Turing taught us that a simple model suffices to describe computation and Shannon and von Neumann taught us how to realize that model. But what is the relationship to the world in which we live? Sure, the first computers were useful in wartime to do the calculations needed to launch ballistic missiles and crack codes, but could they do anything useful for the rest of us?

In the 1970s, computing as we now know it was conceived and implemented by a small group of researchers at the Xerox Palo Alto Research Center (PARC). This book tells the story of that effort.

One of the many amazing stories about PARC that I often relate to is this one: When faced with a corporate directive to use a certain computer when they knew they needed to use a different one, several of the researchers decided to build a new computer from scratch, in a matter of months. Then they used that one to design and build a new one, the Alto, the forerunner of the personal computers we use today. The effectiveness and efficiency of careful computational thinking in bringing about change were astounding.

I was fortunate to spend two stints on sabbatical at PARC in 1978 and 1979 and can attest to the fact that this was a unique and stimulating research environment, beyond anything I’ve ever seen, before or since. Yes, there are a lot of names and dates in this book, but this is an exciting story.

In the famous words of Alan Kay, these people were inventing the future, and they knew it.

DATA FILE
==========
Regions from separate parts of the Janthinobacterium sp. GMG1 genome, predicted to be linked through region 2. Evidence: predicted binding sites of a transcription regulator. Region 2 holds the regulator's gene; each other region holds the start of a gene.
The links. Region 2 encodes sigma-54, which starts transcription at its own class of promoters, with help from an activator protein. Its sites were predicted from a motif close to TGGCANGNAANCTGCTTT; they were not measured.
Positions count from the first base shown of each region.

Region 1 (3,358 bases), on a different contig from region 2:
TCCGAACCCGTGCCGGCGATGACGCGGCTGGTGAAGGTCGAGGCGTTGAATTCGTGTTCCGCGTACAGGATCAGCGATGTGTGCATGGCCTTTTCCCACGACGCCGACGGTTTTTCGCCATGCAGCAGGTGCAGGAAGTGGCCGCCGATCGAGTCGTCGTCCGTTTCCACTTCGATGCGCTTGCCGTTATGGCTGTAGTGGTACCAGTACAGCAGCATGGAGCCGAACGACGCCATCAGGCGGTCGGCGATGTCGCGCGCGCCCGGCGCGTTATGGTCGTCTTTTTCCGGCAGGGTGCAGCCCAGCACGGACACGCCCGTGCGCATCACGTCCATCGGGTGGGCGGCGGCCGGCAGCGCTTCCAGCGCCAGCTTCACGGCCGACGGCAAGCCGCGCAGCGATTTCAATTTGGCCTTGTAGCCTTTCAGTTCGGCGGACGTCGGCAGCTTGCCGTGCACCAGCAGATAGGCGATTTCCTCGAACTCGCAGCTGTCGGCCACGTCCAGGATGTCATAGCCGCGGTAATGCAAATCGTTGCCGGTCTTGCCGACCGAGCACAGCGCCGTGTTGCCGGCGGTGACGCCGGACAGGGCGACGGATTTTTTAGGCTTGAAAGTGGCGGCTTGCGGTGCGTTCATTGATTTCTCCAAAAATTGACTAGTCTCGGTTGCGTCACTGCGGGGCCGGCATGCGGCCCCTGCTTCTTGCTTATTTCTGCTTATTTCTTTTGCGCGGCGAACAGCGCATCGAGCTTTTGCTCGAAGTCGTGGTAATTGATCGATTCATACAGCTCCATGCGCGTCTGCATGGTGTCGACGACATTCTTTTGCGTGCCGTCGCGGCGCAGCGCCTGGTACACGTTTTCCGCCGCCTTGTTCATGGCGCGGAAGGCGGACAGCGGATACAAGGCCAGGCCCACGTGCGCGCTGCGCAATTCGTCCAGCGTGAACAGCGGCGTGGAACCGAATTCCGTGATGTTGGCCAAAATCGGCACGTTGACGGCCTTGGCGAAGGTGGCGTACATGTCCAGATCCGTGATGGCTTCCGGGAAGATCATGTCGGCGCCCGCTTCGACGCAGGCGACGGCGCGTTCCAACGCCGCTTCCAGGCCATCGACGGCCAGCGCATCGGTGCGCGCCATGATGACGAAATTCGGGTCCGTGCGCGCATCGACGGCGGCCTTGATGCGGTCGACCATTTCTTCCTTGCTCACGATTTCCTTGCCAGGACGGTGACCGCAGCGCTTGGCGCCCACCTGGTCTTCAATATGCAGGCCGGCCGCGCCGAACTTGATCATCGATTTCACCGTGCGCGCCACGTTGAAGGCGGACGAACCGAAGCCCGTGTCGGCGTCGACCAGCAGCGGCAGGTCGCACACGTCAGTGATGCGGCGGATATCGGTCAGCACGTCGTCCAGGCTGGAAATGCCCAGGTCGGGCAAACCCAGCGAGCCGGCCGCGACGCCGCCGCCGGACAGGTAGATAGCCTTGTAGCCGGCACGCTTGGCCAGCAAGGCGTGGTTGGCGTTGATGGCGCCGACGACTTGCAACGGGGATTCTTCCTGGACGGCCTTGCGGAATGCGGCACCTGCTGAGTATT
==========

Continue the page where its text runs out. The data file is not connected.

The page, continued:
By Michael A. Hiltzik,

Why should I read it?

2 authors picked Dealers of Lightning as one of their favorite books, and they share why you should read it.

What is this book about?

During the 1970s and 1980s, a number of brilliant computer eccentrics were thrown together by Xerox at the Xerox PARC centre in Palo Alto, California. These people created inventions such as the first personal computer, the graphic user interface, the mouse and one of the precursors of the Internet. However, the bosses at Xerox never really appreciated these men or their innovations, and accused them of just fooling around. Then along came the outsiders, such as Steve Jobs of Apple Computing, who left the PARC with ideas that they would later exploit and make vast fortunes on, propelling them to…

Book cover of Algorithms to Live By: The Computer Science of Human Decisions

Why did I love this book?

Perhaps the most important reason to learn something about computer science is that it develops a way of thinking that can serve us well in everyday life. Christian and Griffiths give a host of examples in this fascinating book, many of which you will find surprising.

There is a lot of computer science here, explained in terms of familiar situations in daily life. It is probably the most accessible of the books on this list. If you read it, you will learn about numerous classical algorithms.

More importantly, this book drives home the fundamental concept that computer science is not necessarily just about computers. Nowadays, it is generally accepted that understanding computation is one key to understanding the world around us.

By Brian Christian, Tom Griffiths,

Why should I read it?

5 authors picked Algorithms to Live By as one of their favorite books, and they share why you should read it.

What is this book about?

A fascinating exploration of how computer algorithms can be applied to our everyday lives.

In this dazzlingly interdisciplinary work, acclaimed author Brian Christian and cognitive scientist Tom Griffiths show us how the simple, precise algorithms used by computers can also untangle very human questions. Modern life is constrained by limited space and time, limits that give rise to a particular set of problems. What should we do, or leave undone, in a day or a lifetime? How much messiness should we accept? The authors explain how to have better hunches and when to leave things to chance, how to deal…